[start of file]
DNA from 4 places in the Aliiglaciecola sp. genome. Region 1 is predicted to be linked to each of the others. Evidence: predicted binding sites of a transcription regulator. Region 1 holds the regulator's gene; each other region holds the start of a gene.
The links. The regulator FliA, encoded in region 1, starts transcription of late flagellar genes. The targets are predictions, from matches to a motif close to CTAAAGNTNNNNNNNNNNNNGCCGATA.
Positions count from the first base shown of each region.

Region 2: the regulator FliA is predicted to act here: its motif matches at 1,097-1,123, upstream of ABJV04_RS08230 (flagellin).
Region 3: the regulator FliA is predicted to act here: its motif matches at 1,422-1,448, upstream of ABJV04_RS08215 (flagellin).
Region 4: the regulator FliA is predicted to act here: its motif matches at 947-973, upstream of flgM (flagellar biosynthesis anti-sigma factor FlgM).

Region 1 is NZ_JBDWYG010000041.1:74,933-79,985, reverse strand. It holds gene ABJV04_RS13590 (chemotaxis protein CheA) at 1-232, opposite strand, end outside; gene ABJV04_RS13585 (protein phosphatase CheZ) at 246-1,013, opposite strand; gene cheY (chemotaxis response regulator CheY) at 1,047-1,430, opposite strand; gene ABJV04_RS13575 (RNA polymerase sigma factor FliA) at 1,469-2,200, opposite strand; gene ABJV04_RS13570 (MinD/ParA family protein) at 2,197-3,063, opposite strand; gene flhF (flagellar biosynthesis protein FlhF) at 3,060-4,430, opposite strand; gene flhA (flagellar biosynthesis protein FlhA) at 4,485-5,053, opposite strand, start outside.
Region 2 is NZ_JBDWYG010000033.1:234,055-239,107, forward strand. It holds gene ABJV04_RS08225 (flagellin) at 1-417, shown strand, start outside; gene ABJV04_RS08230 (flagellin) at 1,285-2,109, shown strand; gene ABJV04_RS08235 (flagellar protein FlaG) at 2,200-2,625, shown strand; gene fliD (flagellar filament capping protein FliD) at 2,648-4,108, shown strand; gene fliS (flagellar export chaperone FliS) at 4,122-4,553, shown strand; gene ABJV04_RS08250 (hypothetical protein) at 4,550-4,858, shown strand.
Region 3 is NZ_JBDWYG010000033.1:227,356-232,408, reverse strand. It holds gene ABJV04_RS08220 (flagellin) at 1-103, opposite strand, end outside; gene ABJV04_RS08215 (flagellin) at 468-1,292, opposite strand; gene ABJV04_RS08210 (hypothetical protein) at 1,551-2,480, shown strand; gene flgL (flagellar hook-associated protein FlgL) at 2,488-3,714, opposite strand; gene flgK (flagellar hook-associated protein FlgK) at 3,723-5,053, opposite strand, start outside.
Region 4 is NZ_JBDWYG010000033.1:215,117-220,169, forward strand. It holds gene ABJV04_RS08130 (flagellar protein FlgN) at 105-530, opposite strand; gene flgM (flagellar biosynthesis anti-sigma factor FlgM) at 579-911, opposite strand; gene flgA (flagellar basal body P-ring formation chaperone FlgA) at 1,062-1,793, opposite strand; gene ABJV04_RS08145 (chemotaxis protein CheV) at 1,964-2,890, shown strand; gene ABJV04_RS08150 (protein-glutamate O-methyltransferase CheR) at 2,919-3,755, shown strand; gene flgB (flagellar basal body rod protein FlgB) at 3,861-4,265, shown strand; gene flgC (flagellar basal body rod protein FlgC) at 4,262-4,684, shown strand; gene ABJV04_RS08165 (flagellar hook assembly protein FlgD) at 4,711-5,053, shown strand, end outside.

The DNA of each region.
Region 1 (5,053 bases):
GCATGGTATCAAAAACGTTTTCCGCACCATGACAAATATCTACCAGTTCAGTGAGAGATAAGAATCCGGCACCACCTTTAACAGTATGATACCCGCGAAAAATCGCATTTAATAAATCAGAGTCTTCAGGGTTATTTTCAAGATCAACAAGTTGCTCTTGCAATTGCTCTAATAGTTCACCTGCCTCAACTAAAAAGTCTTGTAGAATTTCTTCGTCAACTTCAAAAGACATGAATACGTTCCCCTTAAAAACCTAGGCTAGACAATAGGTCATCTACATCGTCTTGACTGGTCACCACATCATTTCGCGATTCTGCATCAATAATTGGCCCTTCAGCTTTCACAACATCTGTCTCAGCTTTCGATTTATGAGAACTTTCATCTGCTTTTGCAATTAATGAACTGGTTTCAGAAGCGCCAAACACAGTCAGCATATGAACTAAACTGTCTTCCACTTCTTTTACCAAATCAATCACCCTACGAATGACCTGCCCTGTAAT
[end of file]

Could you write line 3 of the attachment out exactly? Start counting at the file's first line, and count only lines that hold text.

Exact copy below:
Positions count from the first base shown of each region.